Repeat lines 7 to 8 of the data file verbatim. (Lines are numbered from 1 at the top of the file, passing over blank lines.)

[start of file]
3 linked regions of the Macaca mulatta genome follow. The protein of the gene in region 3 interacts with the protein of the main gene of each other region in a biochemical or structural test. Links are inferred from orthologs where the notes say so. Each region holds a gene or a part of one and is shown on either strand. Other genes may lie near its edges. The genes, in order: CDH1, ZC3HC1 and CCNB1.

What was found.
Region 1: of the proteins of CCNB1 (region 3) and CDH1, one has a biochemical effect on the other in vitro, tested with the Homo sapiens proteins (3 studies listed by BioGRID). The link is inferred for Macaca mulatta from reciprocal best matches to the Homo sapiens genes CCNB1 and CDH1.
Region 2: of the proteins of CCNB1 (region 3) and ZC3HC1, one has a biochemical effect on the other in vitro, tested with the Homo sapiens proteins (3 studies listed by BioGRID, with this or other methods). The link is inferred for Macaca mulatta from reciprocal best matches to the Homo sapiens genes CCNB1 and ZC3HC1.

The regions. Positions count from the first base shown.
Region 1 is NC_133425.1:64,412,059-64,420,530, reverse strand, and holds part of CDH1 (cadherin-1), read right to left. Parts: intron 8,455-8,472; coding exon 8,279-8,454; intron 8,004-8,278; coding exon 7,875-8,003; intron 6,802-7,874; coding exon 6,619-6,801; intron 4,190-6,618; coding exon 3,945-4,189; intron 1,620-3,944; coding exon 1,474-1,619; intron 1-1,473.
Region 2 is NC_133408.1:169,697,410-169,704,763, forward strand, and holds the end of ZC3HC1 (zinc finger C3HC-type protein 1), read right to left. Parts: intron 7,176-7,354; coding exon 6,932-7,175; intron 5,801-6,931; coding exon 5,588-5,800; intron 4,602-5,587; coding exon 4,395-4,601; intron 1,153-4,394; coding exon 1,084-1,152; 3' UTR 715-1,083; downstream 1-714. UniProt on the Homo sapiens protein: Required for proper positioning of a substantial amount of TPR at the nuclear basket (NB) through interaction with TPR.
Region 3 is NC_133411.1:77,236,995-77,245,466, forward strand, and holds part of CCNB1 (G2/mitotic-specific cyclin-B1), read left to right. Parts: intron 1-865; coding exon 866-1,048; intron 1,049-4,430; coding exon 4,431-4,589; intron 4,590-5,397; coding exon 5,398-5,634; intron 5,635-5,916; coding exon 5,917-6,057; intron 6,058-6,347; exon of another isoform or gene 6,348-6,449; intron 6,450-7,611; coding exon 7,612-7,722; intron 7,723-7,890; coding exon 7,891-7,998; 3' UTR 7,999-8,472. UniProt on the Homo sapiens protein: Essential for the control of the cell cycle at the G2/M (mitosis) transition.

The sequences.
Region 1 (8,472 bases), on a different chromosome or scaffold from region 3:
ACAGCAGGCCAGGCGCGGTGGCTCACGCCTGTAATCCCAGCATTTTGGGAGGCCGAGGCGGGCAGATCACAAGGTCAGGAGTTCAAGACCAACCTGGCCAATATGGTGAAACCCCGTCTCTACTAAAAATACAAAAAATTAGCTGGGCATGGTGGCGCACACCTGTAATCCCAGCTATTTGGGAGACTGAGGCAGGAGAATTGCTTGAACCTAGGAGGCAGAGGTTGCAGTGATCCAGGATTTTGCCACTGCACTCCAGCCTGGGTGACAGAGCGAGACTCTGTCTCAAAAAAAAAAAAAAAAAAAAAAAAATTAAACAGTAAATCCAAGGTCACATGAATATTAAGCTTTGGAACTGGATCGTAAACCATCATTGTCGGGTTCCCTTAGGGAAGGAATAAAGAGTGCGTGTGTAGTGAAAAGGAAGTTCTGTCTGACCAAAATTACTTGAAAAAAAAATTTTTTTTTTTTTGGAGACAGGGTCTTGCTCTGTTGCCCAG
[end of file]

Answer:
Region 2 is NC_133408.1:169,697,410-169,704,763, forward strand, and holds the end of ZC3HC1 (zinc finger C3HC-type protein 1), read right to left. Parts: intron 7,176-7,354; coding exon 6,932-7,175; intron 5,801-6,931; coding exon 5,588-5,800; intron 4,602-5,587; coding exon 4,395-4,601; intron 1,153-4,394; coding exon 1,084-1,152; 3' UTR 715-1,083; downstream 1-714. UniProt on the Homo sapiens protein: Required for proper positioning of a substantial amount of TPR at the nuclear basket (NB) through interaction with TPR.
Region 3 is NC_133411.1:77,236,995-77,245,466, forward strand, and holds part of CCNB1 (G2/mitotic-specific cyclin-B1), read left to right. Parts: intron 1-865; coding exon 866-1,048; intron 1,049-4,430; coding exon 4,431-4,589; intron 4,590-5,397; coding exon 5,398-5,634; intron 5,635-5,916; coding exon 5,917-6,057; intron 6,058-6,347; exon of another isoform or gene 6,348-6,449; intron 6,450-7,611; coding exon 7,612-7,722; intron 7,723-7,890; coding exon 7,891-7,998; 3' UTR 7,999-8,472. UniProt on the Homo sapiens protein: Essential for the control of the cell cycle at the G2/M (mitosis) transition.